Echo Beach by Martha and the Muffins: Song #22/250…The Great Canadian Road Trip

Martha and the Muffins are often thought of as “one-hit wonders” because of the success of their debut single, “Echo Beach”, in 1981. While “Echo Beach” was a huge hit…in fact, it won the Juno Award for Single of the Year…the song was just one of many that charted in those early days of the burgeoning Alternative music in and around Toronto. However, Martha and the Muffins had an impactful career, not just because of the music they produced but also because of the people they worked with along the way. In fact, an argument can be made that it was because of the band giving a break to a teenage boy working out of his Mom’s house in Hamilton, Ontario, that the face of music around the world changed for the better as the 1980s rolled along. So, sit down, strap in and make yourself comfortable. Here is the story of “Echo Beach” by Martha and the Muffins.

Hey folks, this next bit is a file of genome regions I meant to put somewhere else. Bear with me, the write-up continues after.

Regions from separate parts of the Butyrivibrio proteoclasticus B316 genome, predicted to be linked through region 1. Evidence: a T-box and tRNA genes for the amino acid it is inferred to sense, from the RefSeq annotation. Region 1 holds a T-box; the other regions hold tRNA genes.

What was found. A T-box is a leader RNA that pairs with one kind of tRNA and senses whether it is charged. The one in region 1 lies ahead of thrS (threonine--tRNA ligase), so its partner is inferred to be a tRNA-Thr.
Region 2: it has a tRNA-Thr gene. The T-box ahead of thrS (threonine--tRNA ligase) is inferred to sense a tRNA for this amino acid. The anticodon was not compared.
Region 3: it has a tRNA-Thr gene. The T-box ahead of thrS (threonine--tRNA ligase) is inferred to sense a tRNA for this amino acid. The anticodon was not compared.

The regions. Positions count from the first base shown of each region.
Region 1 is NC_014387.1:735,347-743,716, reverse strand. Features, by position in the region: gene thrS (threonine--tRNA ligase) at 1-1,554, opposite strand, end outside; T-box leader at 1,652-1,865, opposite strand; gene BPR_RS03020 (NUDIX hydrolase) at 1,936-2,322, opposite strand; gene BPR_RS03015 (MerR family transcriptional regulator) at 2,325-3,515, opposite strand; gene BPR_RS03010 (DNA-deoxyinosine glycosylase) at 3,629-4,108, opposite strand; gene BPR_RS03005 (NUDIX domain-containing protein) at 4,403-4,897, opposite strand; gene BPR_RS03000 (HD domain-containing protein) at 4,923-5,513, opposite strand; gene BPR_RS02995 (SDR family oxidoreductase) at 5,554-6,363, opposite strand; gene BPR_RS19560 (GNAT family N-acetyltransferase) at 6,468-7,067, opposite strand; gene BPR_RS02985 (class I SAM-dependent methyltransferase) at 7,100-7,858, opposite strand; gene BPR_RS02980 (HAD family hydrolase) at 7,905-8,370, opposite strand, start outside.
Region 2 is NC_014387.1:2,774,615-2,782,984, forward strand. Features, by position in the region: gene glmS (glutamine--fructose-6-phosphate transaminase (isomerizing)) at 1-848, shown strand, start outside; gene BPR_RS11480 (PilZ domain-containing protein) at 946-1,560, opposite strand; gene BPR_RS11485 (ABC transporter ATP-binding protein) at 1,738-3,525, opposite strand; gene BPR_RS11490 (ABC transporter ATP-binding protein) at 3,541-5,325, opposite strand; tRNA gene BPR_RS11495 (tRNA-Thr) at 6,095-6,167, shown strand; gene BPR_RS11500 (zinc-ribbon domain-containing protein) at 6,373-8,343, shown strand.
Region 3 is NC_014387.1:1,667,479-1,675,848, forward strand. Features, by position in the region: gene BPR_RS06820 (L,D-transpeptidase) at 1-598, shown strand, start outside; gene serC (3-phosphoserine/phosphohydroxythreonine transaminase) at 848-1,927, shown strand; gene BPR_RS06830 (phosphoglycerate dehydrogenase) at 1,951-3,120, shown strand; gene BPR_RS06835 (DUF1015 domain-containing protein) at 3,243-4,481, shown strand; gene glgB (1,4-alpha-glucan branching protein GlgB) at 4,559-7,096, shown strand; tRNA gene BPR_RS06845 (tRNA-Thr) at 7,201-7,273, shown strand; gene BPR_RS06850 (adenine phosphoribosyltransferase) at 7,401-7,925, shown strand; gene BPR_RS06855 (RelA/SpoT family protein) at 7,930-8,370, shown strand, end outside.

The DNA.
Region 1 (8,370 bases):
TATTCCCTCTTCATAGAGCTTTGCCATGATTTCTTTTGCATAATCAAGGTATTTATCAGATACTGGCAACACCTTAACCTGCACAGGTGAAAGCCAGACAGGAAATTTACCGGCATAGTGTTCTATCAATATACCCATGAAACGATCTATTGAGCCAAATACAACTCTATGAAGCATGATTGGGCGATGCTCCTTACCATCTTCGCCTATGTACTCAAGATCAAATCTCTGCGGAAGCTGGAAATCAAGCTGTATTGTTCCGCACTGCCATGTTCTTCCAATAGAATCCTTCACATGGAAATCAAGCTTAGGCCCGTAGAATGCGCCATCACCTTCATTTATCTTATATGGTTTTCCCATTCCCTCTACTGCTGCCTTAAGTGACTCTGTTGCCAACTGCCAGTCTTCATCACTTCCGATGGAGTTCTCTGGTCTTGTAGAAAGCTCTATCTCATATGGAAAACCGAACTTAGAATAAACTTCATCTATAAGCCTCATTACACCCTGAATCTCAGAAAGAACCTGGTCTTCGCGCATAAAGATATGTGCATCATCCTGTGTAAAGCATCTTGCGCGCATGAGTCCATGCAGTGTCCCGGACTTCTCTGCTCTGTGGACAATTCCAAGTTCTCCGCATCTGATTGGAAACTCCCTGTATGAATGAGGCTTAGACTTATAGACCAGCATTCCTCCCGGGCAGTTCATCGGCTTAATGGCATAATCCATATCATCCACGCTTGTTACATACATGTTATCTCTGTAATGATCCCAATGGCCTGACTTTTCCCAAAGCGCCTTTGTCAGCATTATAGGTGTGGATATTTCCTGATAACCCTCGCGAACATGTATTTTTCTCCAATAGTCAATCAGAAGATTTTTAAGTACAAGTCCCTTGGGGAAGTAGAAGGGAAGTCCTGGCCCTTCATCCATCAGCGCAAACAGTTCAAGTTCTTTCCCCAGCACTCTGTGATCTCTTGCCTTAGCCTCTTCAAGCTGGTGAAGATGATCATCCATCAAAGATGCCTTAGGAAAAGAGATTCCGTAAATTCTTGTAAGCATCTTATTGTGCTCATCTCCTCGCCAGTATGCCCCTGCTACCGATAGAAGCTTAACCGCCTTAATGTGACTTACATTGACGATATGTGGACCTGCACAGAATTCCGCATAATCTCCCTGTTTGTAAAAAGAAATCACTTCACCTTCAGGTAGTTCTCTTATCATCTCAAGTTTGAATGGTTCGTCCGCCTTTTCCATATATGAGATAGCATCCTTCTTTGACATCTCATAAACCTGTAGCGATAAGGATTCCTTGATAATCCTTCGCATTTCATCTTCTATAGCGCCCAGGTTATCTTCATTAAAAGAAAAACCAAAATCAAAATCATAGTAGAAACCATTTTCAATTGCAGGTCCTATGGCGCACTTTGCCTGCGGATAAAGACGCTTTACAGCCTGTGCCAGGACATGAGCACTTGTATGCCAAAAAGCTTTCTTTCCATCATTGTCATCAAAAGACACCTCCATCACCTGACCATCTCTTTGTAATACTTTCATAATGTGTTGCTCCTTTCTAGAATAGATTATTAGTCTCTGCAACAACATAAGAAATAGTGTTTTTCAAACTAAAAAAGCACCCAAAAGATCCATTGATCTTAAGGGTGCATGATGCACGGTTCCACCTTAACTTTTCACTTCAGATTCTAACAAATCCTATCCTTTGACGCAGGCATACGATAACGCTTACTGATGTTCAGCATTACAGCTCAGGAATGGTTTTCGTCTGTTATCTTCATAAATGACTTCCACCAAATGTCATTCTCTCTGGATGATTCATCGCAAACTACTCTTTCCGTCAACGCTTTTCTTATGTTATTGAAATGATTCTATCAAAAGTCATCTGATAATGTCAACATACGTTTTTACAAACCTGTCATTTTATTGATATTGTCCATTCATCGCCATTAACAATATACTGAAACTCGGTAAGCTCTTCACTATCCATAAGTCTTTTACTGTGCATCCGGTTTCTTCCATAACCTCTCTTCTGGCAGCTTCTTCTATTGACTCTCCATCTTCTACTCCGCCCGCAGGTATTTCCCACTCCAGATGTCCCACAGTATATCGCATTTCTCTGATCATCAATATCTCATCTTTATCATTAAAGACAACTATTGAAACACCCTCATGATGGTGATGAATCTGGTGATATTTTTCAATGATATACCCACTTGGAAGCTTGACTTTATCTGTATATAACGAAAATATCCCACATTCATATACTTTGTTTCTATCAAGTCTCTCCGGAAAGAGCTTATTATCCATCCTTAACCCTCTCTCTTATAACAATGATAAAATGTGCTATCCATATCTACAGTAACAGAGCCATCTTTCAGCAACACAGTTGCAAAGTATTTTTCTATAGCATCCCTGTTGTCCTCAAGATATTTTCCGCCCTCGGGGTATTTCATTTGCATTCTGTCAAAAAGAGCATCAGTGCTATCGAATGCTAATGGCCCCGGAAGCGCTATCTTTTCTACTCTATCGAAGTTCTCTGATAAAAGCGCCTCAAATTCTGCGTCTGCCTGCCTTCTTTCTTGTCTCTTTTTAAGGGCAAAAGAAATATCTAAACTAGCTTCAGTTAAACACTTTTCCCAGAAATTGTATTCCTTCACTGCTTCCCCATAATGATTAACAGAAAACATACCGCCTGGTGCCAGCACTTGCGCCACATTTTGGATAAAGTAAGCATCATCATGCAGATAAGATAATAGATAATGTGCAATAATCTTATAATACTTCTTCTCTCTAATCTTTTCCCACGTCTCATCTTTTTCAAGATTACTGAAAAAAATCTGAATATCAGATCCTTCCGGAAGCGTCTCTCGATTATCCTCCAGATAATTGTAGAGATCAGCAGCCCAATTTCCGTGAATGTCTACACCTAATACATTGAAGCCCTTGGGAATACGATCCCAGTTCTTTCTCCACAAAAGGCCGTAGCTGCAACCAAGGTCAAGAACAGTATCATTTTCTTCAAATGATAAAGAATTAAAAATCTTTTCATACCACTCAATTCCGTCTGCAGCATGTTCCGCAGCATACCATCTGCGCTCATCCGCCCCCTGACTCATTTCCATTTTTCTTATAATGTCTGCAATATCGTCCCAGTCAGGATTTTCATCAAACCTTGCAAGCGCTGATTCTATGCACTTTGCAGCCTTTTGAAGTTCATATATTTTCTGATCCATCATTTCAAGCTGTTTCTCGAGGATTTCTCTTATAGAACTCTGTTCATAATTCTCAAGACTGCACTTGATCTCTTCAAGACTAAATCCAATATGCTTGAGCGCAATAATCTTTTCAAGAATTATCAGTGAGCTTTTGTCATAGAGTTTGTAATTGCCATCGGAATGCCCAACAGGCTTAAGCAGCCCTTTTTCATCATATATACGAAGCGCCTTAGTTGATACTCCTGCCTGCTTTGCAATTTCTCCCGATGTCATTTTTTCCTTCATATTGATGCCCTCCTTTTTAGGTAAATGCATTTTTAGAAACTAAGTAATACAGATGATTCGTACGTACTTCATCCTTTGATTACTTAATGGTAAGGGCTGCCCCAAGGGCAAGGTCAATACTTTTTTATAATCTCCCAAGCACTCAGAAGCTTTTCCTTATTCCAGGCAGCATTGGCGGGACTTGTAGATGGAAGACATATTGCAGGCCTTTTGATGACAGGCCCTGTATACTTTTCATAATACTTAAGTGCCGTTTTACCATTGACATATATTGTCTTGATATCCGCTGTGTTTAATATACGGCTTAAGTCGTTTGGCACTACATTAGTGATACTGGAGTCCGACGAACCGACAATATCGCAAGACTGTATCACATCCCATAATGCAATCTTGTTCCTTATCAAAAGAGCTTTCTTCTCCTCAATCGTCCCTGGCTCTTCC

Martha and the Muffins.

The band Martha and the Muffins formed in the late 1970s at the Ontario College Art and Design (OCAD) in Toronto. The original members were the Gane Brothers (Mark and Tim), along with friends, David Millar, Carl Finkle and singer, Martha Johnson. At the time, punk rock was exploding around the world. Bands like The Clash and The Damned were making a name for themselves. The members of Martha and the Muffins wanted to play a form of Art Rock but didn’t want a harsh sounding name for the group, so, as a lark, they called themselves Martha and the Muffins. They never intended to have that as the real name of their band, but the joke was soon on them. In 1980, they recorded their debut album and released their first single, which was “Echo Beach”. While the band members all felt that “Echo Beach” was a cool sounding song, no one was prepared for how quickly it caught fire and roared up the charts. It became such a smash hit that the band’s name became their brand, whether they wanted it to be or not. In later years, after several lineup changes, the core members tried to rebrand themselves as “M + M” but by then, they had become too well known as Martha and the Muffins to make that change come to fruition.